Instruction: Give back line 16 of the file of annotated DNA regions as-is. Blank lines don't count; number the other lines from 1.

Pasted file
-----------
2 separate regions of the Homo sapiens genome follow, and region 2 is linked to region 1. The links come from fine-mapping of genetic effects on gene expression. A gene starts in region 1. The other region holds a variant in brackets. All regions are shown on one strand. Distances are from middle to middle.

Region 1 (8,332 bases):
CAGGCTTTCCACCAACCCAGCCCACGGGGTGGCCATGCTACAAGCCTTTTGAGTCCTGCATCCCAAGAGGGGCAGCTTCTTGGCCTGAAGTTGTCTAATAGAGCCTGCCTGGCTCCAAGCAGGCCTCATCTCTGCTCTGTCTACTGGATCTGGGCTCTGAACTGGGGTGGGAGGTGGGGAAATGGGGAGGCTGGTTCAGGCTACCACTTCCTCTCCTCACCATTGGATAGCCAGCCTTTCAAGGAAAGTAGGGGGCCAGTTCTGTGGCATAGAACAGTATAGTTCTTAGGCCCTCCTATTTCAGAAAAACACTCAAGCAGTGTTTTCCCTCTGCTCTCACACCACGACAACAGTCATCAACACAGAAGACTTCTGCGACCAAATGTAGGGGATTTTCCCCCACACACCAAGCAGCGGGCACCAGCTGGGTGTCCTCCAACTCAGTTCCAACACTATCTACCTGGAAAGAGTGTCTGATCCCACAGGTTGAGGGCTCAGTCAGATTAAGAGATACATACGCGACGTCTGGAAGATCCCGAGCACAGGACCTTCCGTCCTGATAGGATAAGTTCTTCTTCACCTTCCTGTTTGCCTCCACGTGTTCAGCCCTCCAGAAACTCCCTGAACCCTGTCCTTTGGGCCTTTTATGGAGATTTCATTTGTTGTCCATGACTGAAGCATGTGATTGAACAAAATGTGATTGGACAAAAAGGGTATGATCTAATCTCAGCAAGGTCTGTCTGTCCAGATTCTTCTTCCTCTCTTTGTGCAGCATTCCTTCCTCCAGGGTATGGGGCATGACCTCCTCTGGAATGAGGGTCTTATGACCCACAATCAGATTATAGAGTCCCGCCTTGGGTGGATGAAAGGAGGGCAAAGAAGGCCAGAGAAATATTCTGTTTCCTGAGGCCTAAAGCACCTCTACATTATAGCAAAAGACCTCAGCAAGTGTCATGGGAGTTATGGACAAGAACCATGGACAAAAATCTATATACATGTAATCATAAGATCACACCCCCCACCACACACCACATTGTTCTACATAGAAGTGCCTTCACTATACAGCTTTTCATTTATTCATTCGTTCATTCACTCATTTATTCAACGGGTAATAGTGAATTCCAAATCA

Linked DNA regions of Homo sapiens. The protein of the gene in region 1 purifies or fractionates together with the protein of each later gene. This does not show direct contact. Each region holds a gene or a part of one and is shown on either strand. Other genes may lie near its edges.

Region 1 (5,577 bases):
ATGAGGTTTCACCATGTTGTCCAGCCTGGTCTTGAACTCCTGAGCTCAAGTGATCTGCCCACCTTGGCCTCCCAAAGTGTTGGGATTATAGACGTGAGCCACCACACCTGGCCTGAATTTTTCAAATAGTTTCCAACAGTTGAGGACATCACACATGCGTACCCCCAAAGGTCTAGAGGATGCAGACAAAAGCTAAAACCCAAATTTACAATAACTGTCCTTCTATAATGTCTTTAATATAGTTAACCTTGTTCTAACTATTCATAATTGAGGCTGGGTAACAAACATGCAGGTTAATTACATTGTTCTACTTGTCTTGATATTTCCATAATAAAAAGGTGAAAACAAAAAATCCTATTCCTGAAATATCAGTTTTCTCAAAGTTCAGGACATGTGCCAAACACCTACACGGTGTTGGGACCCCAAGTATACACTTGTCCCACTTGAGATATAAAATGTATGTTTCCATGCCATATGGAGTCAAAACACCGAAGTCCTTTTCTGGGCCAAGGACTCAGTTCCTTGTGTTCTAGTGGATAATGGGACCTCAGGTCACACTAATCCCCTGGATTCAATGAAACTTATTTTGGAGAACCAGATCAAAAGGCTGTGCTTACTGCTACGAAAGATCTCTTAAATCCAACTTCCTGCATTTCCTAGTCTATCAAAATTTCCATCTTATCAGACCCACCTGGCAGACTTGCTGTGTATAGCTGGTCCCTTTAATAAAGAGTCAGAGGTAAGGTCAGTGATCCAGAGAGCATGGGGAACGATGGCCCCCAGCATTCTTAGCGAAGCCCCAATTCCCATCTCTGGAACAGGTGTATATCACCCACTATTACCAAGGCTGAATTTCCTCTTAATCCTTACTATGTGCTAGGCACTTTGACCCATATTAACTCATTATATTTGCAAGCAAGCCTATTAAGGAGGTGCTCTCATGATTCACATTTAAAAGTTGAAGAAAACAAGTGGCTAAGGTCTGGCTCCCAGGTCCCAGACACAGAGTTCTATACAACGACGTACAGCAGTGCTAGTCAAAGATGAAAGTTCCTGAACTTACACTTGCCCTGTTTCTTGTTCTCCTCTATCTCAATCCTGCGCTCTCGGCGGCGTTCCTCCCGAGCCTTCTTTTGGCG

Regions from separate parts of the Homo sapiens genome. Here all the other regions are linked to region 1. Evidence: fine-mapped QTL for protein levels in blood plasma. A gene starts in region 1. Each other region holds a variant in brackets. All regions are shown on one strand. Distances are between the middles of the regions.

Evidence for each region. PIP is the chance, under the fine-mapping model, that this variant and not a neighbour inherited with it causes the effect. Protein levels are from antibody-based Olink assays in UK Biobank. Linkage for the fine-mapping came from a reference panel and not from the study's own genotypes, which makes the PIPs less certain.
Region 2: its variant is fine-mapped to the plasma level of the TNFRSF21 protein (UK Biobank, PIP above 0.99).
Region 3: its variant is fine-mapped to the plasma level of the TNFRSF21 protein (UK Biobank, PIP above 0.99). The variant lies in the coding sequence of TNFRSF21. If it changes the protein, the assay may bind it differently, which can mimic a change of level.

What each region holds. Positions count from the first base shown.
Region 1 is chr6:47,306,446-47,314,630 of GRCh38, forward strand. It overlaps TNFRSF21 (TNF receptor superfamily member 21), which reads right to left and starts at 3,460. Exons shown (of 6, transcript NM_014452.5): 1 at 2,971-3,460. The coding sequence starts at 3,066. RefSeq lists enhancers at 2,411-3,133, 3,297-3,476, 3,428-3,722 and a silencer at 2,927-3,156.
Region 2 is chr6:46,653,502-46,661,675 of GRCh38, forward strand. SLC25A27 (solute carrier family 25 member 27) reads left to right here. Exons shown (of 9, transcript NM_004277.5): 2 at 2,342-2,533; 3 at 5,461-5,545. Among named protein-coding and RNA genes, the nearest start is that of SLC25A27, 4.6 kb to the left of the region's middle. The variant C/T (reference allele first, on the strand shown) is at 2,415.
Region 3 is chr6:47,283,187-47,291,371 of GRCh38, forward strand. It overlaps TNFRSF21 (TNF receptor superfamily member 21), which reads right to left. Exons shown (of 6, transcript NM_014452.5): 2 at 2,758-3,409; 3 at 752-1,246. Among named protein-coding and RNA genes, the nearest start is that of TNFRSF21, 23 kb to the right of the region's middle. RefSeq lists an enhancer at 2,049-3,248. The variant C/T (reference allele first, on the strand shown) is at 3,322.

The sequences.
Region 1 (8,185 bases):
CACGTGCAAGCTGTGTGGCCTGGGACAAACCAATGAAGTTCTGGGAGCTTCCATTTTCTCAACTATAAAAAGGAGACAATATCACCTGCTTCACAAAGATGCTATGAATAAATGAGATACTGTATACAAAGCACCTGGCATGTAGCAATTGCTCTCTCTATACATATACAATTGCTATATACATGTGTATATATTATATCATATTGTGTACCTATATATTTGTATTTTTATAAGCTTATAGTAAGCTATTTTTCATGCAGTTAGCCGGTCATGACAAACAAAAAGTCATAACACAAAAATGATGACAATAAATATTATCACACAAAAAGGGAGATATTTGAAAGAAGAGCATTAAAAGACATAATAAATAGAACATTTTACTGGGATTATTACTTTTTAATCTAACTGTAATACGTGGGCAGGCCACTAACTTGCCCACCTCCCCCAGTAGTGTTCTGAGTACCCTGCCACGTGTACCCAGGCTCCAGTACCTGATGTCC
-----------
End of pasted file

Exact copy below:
Region 1 (8,185 bases):